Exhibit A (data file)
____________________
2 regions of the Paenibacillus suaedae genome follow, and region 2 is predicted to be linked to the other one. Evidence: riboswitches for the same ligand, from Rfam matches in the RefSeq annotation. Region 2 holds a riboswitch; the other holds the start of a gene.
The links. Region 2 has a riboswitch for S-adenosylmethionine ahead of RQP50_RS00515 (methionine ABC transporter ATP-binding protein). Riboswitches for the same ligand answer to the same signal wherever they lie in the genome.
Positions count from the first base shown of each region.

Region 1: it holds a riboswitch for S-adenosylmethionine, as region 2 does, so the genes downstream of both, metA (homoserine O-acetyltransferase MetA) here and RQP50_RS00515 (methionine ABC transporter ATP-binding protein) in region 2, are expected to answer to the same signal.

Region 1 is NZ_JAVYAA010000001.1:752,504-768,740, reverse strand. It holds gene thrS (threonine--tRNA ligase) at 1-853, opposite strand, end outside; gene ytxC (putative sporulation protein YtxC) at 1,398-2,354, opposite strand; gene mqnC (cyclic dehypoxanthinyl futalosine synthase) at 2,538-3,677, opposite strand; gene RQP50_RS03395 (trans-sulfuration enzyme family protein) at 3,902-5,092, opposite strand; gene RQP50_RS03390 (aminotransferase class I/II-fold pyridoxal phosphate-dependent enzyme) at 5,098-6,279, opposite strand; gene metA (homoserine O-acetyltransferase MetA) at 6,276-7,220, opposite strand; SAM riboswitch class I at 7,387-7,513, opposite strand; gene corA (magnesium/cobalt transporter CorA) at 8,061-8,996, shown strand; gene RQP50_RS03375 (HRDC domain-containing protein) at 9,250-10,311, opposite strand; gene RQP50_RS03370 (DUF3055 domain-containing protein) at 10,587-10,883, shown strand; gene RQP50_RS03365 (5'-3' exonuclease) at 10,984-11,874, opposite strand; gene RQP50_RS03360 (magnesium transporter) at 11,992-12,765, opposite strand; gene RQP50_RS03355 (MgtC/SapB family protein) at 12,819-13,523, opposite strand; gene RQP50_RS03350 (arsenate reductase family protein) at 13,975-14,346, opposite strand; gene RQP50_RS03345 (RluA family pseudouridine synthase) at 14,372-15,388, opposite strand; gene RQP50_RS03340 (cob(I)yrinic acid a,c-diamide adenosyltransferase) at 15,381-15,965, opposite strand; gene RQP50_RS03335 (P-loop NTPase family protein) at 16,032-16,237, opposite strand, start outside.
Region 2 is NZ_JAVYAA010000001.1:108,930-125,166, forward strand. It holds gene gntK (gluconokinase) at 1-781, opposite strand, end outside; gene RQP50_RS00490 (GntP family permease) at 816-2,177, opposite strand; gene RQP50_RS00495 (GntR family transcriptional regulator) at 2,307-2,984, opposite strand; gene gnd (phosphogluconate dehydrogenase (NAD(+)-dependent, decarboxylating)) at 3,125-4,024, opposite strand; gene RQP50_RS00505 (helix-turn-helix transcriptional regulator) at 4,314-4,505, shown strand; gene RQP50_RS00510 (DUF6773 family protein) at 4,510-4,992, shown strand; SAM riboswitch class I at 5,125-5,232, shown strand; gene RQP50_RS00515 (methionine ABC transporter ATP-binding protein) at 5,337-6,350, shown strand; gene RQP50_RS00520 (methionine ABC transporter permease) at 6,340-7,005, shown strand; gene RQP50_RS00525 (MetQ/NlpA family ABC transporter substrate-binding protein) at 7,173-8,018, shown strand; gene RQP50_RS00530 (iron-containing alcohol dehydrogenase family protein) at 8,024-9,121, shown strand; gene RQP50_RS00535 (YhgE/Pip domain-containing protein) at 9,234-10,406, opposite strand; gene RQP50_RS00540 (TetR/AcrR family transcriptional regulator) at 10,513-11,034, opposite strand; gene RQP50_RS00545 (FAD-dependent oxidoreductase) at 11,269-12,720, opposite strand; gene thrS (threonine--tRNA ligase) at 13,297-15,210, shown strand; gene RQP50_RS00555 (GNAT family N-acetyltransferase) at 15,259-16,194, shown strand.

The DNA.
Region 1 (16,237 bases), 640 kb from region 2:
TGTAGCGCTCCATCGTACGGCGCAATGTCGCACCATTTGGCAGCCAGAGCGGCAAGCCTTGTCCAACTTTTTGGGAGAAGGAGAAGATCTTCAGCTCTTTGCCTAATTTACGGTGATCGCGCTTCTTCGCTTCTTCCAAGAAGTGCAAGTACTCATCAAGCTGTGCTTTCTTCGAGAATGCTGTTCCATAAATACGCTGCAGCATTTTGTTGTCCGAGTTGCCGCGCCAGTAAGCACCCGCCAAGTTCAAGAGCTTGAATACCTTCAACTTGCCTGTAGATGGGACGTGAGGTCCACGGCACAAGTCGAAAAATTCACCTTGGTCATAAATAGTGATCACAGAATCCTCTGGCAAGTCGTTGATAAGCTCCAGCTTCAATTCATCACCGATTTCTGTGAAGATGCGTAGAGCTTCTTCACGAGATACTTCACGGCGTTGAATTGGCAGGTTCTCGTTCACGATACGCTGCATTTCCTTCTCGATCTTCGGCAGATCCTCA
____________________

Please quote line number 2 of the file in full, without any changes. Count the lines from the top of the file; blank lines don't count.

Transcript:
The links. Region 2 has a riboswitch for S-adenosylmethionine ahead of RQP50_RS00515 (methionine ABC transporter ATP-binding protein). Riboswitches for the same ligand answer to the same signal wherever they lie in the genome.